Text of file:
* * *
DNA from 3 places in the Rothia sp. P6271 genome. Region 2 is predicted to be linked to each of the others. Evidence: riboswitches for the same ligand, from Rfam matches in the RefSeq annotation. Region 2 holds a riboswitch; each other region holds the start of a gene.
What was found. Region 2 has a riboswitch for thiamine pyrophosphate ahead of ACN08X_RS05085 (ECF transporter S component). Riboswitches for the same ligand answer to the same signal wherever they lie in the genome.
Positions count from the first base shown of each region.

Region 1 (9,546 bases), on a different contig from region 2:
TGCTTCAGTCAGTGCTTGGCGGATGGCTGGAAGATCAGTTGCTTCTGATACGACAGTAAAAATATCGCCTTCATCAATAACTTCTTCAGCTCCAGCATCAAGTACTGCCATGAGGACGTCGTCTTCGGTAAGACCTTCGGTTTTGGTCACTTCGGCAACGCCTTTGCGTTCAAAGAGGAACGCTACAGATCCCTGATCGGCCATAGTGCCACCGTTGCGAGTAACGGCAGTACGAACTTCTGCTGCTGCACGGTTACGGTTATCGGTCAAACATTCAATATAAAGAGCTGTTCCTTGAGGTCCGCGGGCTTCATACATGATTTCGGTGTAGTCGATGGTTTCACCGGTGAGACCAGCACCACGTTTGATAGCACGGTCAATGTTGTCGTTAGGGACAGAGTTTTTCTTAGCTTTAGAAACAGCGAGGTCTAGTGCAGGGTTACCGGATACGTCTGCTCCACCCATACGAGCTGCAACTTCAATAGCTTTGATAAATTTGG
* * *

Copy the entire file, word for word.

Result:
DNA from 3 places in the Rothia sp. P6271 genome. Region 2 is predicted to be linked to each of the others. Evidence: riboswitches for the same ligand, from Rfam matches in the RefSeq annotation. Region 2 holds a riboswitch; each other region holds the start of a gene.
What was found. Region 2 has a riboswitch for thiamine pyrophosphate ahead of ACN08X_RS05085 (ECF transporter S component). Riboswitches for the same ligand answer to the same signal wherever they lie in the genome.
Positions count from the first base shown of each region.

Region 1 (9,546 bases), on a different contig from region 2:
TGCTTCAGTCAGTGCTTGGCGGATGGCTGGAAGATCAGTTGCTTCTGATACGACAGTAAAAATATCGCCTTCATCAATAACTTCTTCAGCTCCAGCATCAAGTACTGCCATGAGGACGTCGTCTTCGGTAAGACCTTCGGTTTTGGTCACTTCGGCAACGCCTTTGCGTTCAAAGAGGAACGCTACAGATCCCTGATCGGCCATAGTGCCACCGTTGCGAGTAACGGCAGTACGAACTTCTGCTGCTGCACGGTTACGGTTATCGGTCAAACATTCAATATAAAGAGCTGTTCCTTGAGGTCCGCGGGCTTCATACATGATTTCGGTGTAGTCGATGGTTTCACCGGTGAGACCAGCACCACGTTTGATAGCACGGTCAATGTTGTCGTTAGGGACAGAGTTTTTCTTAGCTTTAGAAACAGCGAGGTCTAGTGCAGGGTTACCGGATACGTCTGCTCCACCCATACGAGCTGCAACTTCAATAGCTTTGATAAATTTGG